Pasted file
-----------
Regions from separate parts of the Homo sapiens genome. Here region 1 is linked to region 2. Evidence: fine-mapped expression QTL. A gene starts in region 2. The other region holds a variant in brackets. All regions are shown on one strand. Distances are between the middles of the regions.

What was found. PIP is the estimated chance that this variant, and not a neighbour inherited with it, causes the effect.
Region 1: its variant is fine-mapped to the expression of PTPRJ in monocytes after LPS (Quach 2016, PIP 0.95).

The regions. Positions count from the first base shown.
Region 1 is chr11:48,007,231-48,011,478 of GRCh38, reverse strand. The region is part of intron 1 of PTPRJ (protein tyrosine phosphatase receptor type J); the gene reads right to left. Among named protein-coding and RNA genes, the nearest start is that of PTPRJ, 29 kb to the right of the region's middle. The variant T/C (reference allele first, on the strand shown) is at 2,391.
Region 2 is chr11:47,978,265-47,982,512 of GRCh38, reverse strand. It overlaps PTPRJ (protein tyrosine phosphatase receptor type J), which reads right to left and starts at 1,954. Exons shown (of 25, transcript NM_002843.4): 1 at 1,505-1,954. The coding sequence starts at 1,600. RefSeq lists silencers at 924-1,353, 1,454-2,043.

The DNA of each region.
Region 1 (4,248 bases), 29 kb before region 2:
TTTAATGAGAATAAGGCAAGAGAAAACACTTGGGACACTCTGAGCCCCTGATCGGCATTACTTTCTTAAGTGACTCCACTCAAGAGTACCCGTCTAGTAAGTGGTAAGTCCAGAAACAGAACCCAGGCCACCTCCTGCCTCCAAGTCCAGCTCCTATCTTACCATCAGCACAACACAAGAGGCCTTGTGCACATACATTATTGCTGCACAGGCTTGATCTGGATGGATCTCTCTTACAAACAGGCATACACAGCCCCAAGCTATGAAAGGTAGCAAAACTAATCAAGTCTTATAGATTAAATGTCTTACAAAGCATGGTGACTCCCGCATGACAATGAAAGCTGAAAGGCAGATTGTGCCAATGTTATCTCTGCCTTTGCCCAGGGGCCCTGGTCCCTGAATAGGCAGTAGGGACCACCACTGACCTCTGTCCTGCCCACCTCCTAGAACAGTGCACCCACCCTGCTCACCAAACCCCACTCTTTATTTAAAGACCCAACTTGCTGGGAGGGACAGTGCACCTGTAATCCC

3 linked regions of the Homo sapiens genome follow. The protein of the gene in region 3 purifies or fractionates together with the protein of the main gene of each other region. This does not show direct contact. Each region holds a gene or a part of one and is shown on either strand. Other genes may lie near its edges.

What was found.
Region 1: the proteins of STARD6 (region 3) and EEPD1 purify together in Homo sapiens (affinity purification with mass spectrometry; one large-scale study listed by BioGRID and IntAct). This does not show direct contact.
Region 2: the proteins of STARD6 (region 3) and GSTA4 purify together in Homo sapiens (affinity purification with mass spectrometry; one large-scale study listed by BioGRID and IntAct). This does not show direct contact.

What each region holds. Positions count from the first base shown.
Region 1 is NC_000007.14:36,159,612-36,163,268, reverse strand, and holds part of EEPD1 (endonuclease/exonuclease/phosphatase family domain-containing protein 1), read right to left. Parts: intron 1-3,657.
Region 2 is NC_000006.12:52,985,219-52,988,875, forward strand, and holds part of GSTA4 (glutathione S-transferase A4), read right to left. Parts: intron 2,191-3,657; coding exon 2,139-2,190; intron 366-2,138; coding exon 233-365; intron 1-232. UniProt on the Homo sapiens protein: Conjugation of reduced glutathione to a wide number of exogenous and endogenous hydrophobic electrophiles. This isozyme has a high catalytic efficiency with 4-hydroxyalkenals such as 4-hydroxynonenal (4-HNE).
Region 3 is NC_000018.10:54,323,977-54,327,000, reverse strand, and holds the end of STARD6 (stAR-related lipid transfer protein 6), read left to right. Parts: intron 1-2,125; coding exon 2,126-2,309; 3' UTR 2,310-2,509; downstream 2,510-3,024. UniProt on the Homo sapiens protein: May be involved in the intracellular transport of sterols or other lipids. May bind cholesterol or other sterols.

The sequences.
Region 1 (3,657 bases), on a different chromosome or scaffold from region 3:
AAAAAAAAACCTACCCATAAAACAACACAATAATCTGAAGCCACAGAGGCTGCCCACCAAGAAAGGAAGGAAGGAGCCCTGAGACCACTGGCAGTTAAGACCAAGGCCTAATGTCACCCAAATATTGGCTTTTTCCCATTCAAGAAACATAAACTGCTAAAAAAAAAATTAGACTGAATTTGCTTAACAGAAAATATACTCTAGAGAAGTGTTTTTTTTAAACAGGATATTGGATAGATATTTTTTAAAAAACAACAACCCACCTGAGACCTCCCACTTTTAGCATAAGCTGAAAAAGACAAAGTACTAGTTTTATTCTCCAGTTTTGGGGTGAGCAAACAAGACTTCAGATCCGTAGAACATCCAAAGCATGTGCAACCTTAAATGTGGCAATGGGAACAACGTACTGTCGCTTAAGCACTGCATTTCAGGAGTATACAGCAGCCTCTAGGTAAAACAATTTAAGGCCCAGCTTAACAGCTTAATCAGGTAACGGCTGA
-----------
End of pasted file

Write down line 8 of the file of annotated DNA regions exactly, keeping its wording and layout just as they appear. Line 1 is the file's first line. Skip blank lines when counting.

Region 1 (4,248 bases), 29 kb before region 2: